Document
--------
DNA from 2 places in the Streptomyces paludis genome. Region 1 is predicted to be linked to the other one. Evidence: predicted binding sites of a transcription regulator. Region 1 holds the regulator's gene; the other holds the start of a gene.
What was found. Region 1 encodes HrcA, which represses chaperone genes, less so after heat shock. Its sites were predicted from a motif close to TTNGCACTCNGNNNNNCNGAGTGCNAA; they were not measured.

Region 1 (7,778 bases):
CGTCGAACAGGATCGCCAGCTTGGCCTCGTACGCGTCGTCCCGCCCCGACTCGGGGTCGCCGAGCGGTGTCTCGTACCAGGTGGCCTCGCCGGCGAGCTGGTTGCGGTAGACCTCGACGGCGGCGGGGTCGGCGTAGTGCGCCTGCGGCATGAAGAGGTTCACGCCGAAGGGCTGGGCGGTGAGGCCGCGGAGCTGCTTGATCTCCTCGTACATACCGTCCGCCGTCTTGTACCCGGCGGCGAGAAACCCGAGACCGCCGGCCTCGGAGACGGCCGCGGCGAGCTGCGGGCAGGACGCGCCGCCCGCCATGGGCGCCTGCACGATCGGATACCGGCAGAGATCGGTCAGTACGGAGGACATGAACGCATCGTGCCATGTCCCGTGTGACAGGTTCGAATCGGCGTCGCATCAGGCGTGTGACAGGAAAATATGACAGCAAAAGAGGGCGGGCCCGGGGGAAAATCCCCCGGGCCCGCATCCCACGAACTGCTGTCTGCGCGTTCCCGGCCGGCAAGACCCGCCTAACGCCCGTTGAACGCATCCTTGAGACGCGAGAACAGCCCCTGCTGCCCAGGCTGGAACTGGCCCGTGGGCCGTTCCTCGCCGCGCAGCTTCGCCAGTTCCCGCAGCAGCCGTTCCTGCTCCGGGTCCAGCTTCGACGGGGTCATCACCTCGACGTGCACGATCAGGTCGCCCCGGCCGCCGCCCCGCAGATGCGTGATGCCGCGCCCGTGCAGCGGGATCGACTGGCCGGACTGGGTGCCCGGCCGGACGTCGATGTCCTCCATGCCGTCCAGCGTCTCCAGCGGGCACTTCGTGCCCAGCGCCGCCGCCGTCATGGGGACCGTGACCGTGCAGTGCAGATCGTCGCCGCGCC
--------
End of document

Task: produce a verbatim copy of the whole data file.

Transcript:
DNA from 2 places in the Streptomyces paludis genome. Region 1 is predicted to be linked to the other one. Evidence: predicted binding sites of a transcription regulator. Region 1 holds the regulator's gene; the other holds the start of a gene.
What was found. Region 1 encodes HrcA, which represses chaperone genes, less so after heat shock. Its sites were predicted from a motif close to TTNGCACTCNGNNNNNCNGAGTGCNAA; they were not measured.

Region 1 (7,778 bases):
CGTCGAACAGGATCGCCAGCTTGGCCTCGTACGCGTCGTCCCGCCCCGACTCGGGGTCGCCGAGCGGTGTCTCGTACCAGGTGGCCTCGCCGGCGAGCTGGTTGCGGTAGACCTCGACGGCGGCGGGGTCGGCGTAGTGCGCCTGCGGCATGAAGAGGTTCACGCCGAAGGGCTGGGCGGTGAGGCCGCGGAGCTGCTTGATCTCCTCGTACATACCGTCCGCCGTCTTGTACCCGGCGGCGAGAAACCCGAGACCGCCGGCCTCGGAGACGGCCGCGGCGAGCTGCGGGCAGGACGCGCCGCCCGCCATGGGCGCCTGCACGATCGGATACCGGCAGAGATCGGTCAGTACGGAGGACATGAACGCATCGTGCCATGTCCCGTGTGACAGGTTCGAATCGGCGTCGCATCAGGCGTGTGACAGGAAAATATGACAGCAAAAGAGGGCGGGCCCGGGGGAAAATCCCCCGGGCCCGCATCCCACGAACTGCTGTCTGCGCGTTCCCGGCCGGCAAGACCCGCCTAACGCCCGTTGAACGCATCCTTGAGACGCGAGAACAGCCCCTGCTGCCCAGGCTGGAACTGGCCCGTGGGCCGTTCCTCGCCGCGCAGCTTCGCCAGTTCCCGCAGCAGCCGTTCCTGCTCCGGGTCCAGCTTCGACGGGGTCATCACCTCGACGTGCACGATCAGGTCGCCCCGGCCGCCGCCCCGCAGATGCGTGATGCCGCGCCCGTGCAGCGGGATCGACTGGCCGGACTGGGTGCCCGGCCGGACGTCGATGTCCTCCATGCCGTCCAGCGTCTCCAGCGGGCACTTCGTGCCCAGCGCCGCCGCCGTCATGGGGACCGTGACCGTGCAGTGCAGATCGTCGCCGCGCC